No one ever told me how much having a baby would make me miss my husband. I ache for him all over, the way things used to be, freely loving and laying about the apartment and talking about silly, little things into the early hours of the morning. I miss him now, more than I ever have, even when he’s sitting right next to me.
It’s part of the old me that’s hanging around, I think. Clinging white-knuckled to the way things were. She’s the part of me that mostly slipped away when Aspen was born, and what’s lef of her is resisting change, even though for the most part, the change is lovely and sweet.
I miss my husband, and so for a few days in the early weeks of Aspen’s life, I hated him, because he seemed like a foreign, lazy creature that sat about while I vaccuumed and bled through my underwear and slung a screaming beastie over my breast for the third time in an hour. I didn’t ask him to help, even though I should have. I expected him to know that I needed him. And when he didn’t, my insides silently soured.
On the ninth night, he woke up to the sound of me sobbing over a child that I loved too much to put down, and I was too tired to control the words on my tongue, so I told him that I hated him, that I couldn’t stand him, that I felt like a single mother. And then I watched my husband cry for the rest of the night. I was too tired to sort through the words in my head, so we both lay there, quiet and broken and sorry, with a squirming bundle of new life snuggled up between us.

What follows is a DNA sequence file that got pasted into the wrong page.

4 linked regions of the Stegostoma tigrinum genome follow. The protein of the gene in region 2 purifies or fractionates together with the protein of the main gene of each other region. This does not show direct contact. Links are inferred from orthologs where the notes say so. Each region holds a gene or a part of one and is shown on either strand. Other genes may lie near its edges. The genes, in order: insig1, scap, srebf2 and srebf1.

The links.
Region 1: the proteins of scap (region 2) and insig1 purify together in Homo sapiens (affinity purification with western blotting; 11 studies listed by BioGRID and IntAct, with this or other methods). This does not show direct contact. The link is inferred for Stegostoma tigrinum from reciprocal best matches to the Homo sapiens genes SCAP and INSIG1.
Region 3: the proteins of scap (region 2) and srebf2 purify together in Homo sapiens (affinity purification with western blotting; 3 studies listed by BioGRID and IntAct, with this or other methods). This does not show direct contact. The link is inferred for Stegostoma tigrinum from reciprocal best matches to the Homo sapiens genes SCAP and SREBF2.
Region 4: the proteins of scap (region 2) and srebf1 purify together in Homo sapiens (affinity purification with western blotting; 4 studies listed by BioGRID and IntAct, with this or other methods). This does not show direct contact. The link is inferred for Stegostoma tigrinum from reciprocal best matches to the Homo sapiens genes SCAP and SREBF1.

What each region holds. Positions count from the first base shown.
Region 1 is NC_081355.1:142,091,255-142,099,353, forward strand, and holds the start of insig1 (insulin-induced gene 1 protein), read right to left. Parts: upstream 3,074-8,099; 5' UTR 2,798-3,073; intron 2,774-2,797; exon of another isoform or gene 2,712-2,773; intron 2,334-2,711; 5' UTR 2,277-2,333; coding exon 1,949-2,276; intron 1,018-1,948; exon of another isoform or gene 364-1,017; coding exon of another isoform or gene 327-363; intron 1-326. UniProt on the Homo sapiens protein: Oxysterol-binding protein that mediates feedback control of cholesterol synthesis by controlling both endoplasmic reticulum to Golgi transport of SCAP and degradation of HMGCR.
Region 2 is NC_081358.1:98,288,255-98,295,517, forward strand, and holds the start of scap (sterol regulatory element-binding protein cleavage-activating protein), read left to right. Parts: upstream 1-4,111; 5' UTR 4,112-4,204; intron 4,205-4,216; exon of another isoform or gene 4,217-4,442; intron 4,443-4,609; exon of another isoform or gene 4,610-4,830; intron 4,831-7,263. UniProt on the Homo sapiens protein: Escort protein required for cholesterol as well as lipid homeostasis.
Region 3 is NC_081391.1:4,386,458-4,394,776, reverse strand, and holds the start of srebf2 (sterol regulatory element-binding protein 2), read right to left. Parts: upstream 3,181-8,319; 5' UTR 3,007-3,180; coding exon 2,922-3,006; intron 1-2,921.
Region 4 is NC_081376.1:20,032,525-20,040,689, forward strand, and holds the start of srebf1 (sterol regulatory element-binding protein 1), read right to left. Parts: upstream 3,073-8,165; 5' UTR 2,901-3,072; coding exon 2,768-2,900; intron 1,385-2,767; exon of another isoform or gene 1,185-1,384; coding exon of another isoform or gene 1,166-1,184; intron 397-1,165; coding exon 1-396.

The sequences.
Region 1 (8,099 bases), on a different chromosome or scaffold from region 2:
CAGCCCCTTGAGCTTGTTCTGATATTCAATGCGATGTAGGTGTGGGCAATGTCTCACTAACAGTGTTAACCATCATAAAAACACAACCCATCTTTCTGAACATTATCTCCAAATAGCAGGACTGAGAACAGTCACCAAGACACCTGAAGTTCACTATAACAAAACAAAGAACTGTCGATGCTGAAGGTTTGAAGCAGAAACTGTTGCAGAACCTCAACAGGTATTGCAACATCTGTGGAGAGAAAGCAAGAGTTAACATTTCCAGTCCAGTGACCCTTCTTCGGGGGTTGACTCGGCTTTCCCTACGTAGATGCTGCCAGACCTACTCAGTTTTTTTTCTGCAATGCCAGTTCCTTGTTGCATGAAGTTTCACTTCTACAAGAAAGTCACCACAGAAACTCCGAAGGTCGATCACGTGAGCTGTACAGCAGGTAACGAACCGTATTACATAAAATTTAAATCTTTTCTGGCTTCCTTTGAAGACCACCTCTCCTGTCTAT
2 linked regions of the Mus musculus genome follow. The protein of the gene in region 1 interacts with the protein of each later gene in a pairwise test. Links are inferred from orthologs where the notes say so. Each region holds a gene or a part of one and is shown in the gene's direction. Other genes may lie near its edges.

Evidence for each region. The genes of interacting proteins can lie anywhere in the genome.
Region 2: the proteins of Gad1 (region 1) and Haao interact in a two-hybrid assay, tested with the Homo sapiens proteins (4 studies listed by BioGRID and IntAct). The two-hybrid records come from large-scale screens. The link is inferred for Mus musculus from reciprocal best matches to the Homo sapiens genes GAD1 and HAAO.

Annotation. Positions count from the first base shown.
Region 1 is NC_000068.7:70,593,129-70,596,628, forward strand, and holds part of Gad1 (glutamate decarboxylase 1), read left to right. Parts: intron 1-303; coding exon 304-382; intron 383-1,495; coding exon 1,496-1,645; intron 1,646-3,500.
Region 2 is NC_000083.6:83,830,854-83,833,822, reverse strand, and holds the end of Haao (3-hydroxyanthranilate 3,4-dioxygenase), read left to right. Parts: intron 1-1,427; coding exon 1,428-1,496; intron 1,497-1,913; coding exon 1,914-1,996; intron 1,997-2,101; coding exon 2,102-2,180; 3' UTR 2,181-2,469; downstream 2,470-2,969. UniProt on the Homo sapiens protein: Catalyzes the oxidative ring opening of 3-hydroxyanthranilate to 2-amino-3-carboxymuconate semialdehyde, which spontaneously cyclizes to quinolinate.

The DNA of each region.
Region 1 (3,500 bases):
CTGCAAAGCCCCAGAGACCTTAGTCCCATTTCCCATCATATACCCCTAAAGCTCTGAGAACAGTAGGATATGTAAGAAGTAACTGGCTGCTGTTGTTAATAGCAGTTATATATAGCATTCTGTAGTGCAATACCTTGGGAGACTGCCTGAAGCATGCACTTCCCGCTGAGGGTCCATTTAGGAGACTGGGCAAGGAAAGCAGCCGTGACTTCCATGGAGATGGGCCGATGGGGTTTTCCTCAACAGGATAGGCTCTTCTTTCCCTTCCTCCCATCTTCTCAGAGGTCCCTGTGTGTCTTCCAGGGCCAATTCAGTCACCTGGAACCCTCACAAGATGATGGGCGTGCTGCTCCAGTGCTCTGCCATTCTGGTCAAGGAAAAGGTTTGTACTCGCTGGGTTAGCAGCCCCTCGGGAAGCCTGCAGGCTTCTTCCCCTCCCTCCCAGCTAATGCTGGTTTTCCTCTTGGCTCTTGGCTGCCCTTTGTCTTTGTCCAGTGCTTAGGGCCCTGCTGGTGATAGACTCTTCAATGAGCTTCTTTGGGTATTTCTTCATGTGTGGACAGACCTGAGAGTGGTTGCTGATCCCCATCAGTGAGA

But there was relief, on day thirteen. We ate. We rested. We slept. Aspen found solice in the sound of the rain, and fell asleep soundly by noon. My husband lay down and closed his eyes, and I found the crook of his arm that used to be familiar and made myself a home there. I inhaled slowly, remembered his smell, and knew then that nothing had really changed.
“I’m sorry for what I said,” I told him, and he said that he was sorry, too.
And for three rainy, afternoon hours, we lay skin to skin, waking every so often to get closer after drifting apart in slumber, always finding each other once more, lacing fingers, tracing constelations of freckle and scar.
They told me that having a child would make me fall more deeply in love with my husband. For the first twelve days, I called them all liars. But on day thirteen, I understood. It’s like falling in love a second time, climbing over mountains and scraping your knees but continuing to climb, tumbling together, deeper and deeper still.